Thursday, June 26, 2014

Art and drawing

I read comic books before I could read, but any ambitions I had of being an actual artist died years ago, at a very young age. I was only seven, so I'd only been at school a couple of years, and I could draw a mean stick figure, but I swiftly discovered any attempts to go beyond that were total failures.

I kept drawing, because that's something that little kids do, and I was a particular fan of scrawling out these weird, massively complicated battle scenes involving crashing aircraft and rope bridges over rocky chasms. I could also draw a pretty wicked TIE fighter.

But there was no illusions of talent. The figures I crammed into those battle scenes were weird blooby things that looked more like Slimer from Ghostbusters than actual people, and I could never draw that TIE fighter at any angle other than straight or side-on.

Even as a dumb little kid, I could see how clumsy my efforts were- lines don't go where I bloody well wanted them to, things never connected with any life and it was just horribly amateurish drivel.

It was painful, and I desperately tried to bring my pictures to life, but the line was never quite in the correct place, and I could never get the goddamn noses right, and it was frustrating as hell, and an awfully young time to realise that you might actually never be all that good at some things.

Getting together the right words was always easier, you can say almost anything with words. But you can do even more with words and pictures and I was crippled with a lack of any artistic talent.

So as a life-long comic reader, I remain in awe of anybody who can pull images together to tell a story. That still doesn't stop me being a judgemental prick about it.

Art appreciation is always subjective, but as long as you know what you like, and why you like it, then you're never wrong.

In terms of comic book art, my tastes have rarely changed, and I've always liked artists that can draw a good punch. My tastes are simple enough to easily define, but broad enough to take in all sorts. Above all, I like simple, smooth lines, artists like Jaime Hernandez, Steve Yeowell and Alan Davis, whose work always has a luscious fullness and depth, creating the slickest of slick art.

I’m in love with that silky clean line, and can never ever get enough of it. I've always loved art that uses it, and I always will.

But the wonderful thing about this vast and strange medium of comics is that there is a bewildering variety of styles and  techniques, an infinite canvas of possibility as artist after artist after artist refines their style and work, and create something out of nothing.

And I like a lot of them, and while the smoothest art – which also includes artists like Will Eisner, Jim Aparo, Amanda Conner, Alex Toth, Adam Hughes, Mark Buckingham and Darwyn Cooke - is the tastiest, I adore all sorts.

I love the bright grotesque deformations of Kevin O’Neill, Walt Simonson, Peter Bagge and Mike McMahon, and I love the world-outside-your-window realism of Bryan Hitch, Neal Adams and Alex Ross.

I love the sharp certainty of Brian Bolland, Wally Wood, George Perez, Dave Gibbons, Jose Luis Garcia-Lopez and John Cassady, and I love the visceral energy of a Jack Kirby or Goseki Kojima or Stuart Immonen or Paul Pope or Jill Thompson or John Romita Jr page.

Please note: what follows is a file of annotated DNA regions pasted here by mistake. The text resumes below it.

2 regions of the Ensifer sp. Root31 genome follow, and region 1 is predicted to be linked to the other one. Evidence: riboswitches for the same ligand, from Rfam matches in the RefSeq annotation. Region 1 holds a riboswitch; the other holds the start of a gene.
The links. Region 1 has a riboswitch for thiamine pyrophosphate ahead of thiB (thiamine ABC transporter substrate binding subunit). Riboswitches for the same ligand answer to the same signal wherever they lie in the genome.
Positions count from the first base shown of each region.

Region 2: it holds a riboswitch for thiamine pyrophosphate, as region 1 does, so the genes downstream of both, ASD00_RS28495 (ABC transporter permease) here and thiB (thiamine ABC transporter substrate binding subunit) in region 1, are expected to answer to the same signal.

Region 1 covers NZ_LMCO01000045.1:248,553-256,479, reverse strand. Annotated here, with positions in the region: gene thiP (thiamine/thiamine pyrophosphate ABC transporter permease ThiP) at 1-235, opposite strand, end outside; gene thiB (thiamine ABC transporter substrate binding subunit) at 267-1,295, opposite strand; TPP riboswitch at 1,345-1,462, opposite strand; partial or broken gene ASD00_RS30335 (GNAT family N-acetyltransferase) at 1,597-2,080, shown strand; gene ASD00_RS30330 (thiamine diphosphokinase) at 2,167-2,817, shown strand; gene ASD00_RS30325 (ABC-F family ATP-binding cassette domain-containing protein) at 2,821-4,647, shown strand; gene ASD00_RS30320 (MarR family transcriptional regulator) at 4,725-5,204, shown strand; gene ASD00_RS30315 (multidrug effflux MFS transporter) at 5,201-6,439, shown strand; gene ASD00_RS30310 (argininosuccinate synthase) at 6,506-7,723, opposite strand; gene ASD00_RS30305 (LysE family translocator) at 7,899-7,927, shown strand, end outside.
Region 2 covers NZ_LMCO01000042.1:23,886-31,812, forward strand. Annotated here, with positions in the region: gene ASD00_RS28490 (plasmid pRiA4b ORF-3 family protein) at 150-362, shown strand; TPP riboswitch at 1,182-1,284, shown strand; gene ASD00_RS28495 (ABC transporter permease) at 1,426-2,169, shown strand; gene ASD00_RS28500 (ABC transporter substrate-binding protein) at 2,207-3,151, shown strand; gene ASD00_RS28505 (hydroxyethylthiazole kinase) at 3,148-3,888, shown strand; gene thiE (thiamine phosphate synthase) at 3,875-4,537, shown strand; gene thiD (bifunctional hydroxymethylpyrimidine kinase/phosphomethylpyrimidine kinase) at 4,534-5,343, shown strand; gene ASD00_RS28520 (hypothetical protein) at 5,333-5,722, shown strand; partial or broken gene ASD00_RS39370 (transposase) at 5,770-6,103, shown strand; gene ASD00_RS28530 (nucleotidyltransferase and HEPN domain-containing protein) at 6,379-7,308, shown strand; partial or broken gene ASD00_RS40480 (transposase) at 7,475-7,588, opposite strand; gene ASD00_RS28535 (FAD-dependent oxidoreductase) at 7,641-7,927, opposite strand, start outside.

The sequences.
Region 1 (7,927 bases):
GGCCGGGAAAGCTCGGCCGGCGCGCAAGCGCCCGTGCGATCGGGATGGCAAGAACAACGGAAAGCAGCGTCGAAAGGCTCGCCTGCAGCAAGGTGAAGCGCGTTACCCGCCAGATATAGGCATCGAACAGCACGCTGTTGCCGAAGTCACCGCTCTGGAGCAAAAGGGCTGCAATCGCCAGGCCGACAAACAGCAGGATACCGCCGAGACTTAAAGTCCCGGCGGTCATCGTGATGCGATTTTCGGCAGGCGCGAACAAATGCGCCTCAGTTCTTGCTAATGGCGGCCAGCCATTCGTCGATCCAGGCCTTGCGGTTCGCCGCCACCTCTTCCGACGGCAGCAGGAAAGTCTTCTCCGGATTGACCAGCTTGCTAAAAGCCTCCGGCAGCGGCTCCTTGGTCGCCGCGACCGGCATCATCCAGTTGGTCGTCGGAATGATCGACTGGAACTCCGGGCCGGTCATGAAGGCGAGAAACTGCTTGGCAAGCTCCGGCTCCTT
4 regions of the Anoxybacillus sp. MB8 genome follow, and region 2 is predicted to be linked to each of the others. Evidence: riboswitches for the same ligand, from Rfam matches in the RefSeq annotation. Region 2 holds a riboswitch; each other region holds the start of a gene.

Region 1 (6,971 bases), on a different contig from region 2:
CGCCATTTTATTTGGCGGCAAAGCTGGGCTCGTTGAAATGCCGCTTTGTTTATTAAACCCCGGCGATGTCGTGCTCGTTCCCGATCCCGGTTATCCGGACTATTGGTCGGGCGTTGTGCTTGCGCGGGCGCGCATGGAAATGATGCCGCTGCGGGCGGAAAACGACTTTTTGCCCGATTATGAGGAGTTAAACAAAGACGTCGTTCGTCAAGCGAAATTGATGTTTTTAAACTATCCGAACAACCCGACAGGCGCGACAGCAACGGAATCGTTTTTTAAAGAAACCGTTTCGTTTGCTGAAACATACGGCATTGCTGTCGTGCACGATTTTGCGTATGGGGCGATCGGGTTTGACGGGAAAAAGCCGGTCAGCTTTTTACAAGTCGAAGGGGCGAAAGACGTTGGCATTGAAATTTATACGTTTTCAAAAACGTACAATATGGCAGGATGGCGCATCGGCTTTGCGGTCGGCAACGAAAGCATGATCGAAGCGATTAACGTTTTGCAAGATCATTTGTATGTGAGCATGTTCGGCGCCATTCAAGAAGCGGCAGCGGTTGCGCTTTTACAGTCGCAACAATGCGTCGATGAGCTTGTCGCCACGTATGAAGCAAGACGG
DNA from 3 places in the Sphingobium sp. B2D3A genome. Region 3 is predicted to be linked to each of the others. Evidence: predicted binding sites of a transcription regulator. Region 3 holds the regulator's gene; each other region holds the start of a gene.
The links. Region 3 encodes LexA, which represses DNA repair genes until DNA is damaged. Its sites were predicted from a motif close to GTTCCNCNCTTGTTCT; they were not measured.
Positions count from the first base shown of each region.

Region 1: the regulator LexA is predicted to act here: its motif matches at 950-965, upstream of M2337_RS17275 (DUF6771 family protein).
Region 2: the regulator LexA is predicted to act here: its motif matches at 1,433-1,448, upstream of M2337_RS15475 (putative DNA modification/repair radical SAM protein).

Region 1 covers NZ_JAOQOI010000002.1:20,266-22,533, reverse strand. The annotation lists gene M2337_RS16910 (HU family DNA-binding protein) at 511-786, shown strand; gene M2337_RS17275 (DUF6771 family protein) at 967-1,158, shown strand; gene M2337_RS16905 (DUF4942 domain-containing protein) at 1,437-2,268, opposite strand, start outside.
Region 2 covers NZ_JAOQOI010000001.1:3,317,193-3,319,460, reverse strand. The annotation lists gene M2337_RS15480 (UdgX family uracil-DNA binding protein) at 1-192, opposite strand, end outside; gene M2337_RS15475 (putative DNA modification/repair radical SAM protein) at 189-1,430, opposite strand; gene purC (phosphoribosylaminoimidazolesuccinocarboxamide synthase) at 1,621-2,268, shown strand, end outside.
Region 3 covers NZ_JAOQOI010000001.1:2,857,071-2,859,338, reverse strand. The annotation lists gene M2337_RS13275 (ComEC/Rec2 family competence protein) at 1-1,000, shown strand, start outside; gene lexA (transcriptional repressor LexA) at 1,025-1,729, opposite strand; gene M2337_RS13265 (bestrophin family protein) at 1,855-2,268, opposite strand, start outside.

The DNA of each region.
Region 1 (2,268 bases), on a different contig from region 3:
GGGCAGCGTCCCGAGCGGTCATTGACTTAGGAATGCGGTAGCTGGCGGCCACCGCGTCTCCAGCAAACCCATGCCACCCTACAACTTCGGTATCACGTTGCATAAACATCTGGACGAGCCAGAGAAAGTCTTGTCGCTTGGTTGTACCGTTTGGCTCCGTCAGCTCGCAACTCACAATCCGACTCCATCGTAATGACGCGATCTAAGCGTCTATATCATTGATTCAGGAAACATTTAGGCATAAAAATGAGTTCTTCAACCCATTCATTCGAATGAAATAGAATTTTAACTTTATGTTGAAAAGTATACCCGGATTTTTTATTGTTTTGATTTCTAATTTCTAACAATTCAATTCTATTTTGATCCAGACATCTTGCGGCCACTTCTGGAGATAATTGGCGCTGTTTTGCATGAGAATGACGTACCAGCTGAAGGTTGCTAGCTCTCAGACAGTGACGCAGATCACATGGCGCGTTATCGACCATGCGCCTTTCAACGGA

I love the round faces of a John Byrne, Carmine Infantino, Colleen Doran, Keith Giffen or Jim Lee character, and I love the deep and heavy blacks that seep off the page in Frank Miller and Mike Mignola’s work. 

I love the scratchy detailing and relentless effort in the artwork of Frank Quitley, Arthur Adams, Robert Crumb, Carlos Ezquerra, Evan Dorkin, Joe Kubert and Bryan Talbot.

I love the stiff, precise and exact constraints of Steve Ditko, Curt Swan and Geoff Darrow, and I love the fierce experimentation of a Bill Sienkiewicz or Jim Steranko or Dave McKean or Moebius or David Mazzucchelli,

I love the rock-solid professionalism that doesn't leave a line out of place that you see in Gil Kane, Jeff Smith, Ramona Fradon, Michael Allred, Osamu Tezuka, Steve Dillon and John Buscema's work, and I love the simple, clear nightmares that exist just beneath the surface of an Alison Bechdel, Dan Clowes, Dave Sim, Chris Ware or Charles Burns page.

And those are just my absolute favourites - there are literally hundreds and hundreds of other artists I adore and enjoy, from Aragones to Wireingo, and that's why I'll never get sick of comics, because there is always something new and beautiful to look at. Always something new to discover. Always something cool to look at.

I can even appreciate artists that aren't to my tastes, as long as they have that distinctive and consistent style. I might not always like the way their line moves, but I can always acknowledge the effort, and appreciate that other people might dig it.

What I can't abide is anonymous, dull art. A painful amount of monthly comic books are saddled with tenth-generation Jim Lee clones, pages of over-rendered nonsense, dubious colouring effects used to try and hide deficiancies in anatomy and panel-to-panel progression.

If your work doesn't stand out, if your art doesn't represent a specific point of view on this overcrowded Earth, then why bother? My artistic skills have still not progressed far beyond the odd stick figure, but I still feel qualified enough to recognise the shit, and avoid it as much as possible.

I never stopped trying to draw, even with a singular lack of talent. I still took art classes well into High School, and I still sit there today, doodling away in my notebook during important meetings at work. It never turns out right. I can't make the pictures do what I want.

And I still can't get the noses right, but it's always fun to try.

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